The story of Balzac And The Little Chinese Seamstress is influenced by what the author himself lived and experienced in his late teens like his two fictional characters: the narrator and his close friend, Luo, who both come from families of doctors. The two protagonists, like Sijie, had an academic education, went to primary school and to college and therefore had bourgeois upbringings and consequently qualified, according to the new Chinese regime, to be sent to a remote mountain village camp to be re-educated from 1971 to 1976.

Mao Zedong’s policy was to send millions of intellectuals to the countryside for re-education in the form of physical labour meted out to them by peasants. Mao’s intention was to purge the representatives of the capitalist urban bourgeoisie as well as the revisionists who had infiltrated the Party, both regarded as enemies of the people. He even closed schools and universities for several years, accusing them of being places of counter-revolutionary education.

Mao Zedong, the Chinese Communist Party Chairman, was the actual architect of the Great Cultural Revolution which started in 1966 and ended in 1976, the year of his demise. Although born a son of a wealthy farmer, Mao Zedong was the founding member of the communist party of China and became the “Great Helmsman Of The Revolution”.

The Great Cultural Revolution period is one of the most sombre and traumatic in Chinese contemporary history. It was enforced after Mao Zedong’s failure with his economic and social campaign named “the great leap forward”, which was an ambitious country-wide modernization policy that lasted from 1959 to 1961 and resulted in terrible famine.

The narrator and his friend, Luo, find their new life and repetitive tasks given to them by the peasants to be very harsh. Thanks to their captivating art of story telling they manage to escape a few days of hard labour in the mines. The two youths are sent by their superior to the next village where films are occasionally shown. Their assignment is that, upon their return, they must narrate the story of the film to the villagers who are illiterate people leading a simple life in this remote mountainous area near Tibet, called: “Phoenix Of The Sky”.

The narrator and his best friend Luo’s story-telling improve greatly and their horizon widens when they discover a hoard of forbidden “reactionary” western classic novels translated into Chinese. These include books by Balzac, Dickens, Dumas, Hugo and Flaubert, among others, concealed in a suitcase by an educated young man their own age called Four-Eyes, the son of a poet, sent for re-education in the village next to theirs. After pleading with Four-Eyes, they manage to borrow one of his novels, Balzac’s, Ursule Mirouët. They both spend the whole night reading it and finish it by dawn. The two young men are so overwhelmed by Balzac’s story that they strongly desire to possess Four-Eyes novels and they end up stealing them.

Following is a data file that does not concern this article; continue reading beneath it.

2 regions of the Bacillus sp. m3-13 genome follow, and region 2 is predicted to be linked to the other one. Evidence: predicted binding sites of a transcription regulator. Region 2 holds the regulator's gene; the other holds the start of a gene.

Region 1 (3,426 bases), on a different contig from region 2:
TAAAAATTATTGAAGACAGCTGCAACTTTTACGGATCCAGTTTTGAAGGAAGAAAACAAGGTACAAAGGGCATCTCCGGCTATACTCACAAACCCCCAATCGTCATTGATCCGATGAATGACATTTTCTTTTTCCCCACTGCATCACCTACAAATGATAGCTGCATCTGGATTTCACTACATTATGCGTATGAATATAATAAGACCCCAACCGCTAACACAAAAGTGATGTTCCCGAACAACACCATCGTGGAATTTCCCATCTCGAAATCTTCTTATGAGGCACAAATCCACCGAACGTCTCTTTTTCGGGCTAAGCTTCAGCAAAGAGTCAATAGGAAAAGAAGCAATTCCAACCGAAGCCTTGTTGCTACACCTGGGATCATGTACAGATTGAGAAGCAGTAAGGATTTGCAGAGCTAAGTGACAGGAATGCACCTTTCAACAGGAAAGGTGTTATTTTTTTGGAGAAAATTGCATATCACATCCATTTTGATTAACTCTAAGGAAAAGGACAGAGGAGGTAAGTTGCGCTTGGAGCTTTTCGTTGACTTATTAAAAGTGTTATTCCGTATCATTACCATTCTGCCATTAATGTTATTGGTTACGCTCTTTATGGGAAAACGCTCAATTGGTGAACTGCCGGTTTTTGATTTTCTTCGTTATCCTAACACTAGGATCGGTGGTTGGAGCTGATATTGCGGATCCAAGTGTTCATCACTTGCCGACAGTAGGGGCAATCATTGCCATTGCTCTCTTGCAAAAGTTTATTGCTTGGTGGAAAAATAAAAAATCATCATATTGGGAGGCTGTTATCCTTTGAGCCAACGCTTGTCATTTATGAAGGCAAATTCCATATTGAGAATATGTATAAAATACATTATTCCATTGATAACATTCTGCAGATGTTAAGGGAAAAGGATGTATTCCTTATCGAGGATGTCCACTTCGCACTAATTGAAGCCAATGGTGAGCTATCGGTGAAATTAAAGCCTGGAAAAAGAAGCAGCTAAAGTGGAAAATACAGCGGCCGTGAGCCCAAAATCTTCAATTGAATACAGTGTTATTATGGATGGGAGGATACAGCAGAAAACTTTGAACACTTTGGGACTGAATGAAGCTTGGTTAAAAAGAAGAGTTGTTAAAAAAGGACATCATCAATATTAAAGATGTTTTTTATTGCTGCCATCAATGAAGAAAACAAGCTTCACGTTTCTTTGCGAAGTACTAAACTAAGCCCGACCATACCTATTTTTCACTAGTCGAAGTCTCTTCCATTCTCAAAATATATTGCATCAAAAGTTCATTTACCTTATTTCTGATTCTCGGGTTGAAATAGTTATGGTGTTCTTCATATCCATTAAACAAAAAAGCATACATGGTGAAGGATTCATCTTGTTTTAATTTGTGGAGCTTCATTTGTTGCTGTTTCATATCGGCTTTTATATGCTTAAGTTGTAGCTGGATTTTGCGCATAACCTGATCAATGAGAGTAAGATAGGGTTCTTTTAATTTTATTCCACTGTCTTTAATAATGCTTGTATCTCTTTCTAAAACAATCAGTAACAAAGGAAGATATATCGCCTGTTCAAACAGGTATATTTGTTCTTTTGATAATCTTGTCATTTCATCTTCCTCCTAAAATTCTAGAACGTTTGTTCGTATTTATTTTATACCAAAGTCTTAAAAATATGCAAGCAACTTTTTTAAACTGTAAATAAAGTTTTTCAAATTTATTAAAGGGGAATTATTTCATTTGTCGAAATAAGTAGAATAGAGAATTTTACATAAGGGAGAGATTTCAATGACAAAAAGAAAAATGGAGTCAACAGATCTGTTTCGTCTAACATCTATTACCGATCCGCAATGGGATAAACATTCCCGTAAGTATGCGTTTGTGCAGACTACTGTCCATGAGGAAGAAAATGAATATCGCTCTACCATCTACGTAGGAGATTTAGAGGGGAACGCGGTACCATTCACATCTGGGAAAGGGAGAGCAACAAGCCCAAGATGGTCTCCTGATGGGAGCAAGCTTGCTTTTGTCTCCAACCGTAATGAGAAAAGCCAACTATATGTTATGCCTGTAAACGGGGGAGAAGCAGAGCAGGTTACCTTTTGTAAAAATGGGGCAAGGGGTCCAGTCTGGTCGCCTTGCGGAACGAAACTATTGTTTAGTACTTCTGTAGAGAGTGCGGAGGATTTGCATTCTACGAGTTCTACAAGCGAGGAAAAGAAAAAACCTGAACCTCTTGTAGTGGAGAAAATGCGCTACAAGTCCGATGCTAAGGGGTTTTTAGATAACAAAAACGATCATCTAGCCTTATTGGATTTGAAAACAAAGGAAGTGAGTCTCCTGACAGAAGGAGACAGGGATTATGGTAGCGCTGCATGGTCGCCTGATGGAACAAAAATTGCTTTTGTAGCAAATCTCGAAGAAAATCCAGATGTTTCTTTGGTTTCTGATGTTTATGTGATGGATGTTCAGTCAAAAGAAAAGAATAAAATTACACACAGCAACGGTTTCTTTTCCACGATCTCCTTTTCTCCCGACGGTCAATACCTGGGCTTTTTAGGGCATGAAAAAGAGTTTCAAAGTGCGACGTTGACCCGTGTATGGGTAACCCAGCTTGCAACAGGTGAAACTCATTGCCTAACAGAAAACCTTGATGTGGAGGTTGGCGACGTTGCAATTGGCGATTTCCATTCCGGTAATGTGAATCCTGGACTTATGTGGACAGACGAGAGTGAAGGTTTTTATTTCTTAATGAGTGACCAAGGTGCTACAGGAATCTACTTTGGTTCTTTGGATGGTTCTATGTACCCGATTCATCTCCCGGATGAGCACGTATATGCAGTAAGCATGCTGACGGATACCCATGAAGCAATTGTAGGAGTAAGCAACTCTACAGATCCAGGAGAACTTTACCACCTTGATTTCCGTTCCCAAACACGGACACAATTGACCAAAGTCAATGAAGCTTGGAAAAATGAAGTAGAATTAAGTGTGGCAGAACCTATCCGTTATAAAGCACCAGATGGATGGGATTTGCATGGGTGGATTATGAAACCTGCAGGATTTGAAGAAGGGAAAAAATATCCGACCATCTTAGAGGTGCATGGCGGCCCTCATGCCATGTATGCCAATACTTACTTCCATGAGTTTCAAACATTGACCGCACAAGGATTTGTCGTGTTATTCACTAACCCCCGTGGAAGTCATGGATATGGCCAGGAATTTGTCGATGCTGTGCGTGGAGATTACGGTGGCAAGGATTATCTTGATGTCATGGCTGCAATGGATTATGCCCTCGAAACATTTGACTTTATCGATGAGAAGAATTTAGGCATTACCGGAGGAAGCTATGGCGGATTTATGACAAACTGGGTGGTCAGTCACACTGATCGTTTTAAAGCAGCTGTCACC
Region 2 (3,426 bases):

From now on Luo, the narrator and their beautiful, illiterate, young seamstress’s lives will radically change as a result of their literary discovery which overturns their existence and opens up a new, magical world for them. They feel the emergence of a literary vocation. There is no longer a barrier between fiction and reality for them. The little seamstress becomes Luo’s lover-cum-student and he becomes her Pygmalion. He introduces her to the world of literature not realising that the effect will be devastating for him and the narrator, who both loved her so dearly and looked after her like a “little princess”.

After listening to all the stories written by famous classic writers narrated to her by the two young men, Luo tells the narrator that the little seamstress’s new obsession is to resemble city girls, she cuts her hair and make herself a bra, copying a drawing she had found in Flaubert’s Madame Bovary. Luo even notices that she is copying their accent.

Learning from Balzac “that a woman’s beauty is a treasure beyond price”, the little seamstress makes a surprising choice. She decides to leave her rural life and everything else behind for the big city life in order to conquer her destiny, like Balzac’s character, Eugène de Rastignac in “La comèdie humaine”. Her decision leads to the surreal and eerie final scene of the book-burning by the narrator and Luo out of spite and rancour. These books they loved so much have to be sacrificed, reduced to cinders, now that they have the nasty effect of emancipating the little seamstress and making her quit after discovering her self-worth.

Balzac And The Little Chinese Seamstress is a book about books, an ode to literature and especially a tribute to Balzac, as well as to the art of story telling and how the talented story tellers possess the know-how to captivate their audience. Dai Sijie is a good narrator and at the same time his characters are talented story tellers.

It is a novel about literary novels and their power of enchantment. It is about the emergence of literary vocation and how books can be a good education for life. The story illustrates the mysterious strength of fiction as a liberator of the mind and how reading can change people’s lifestyle and enrich it. A novel with outstanding themes that mixes serious subjects with humorous ones with great skill.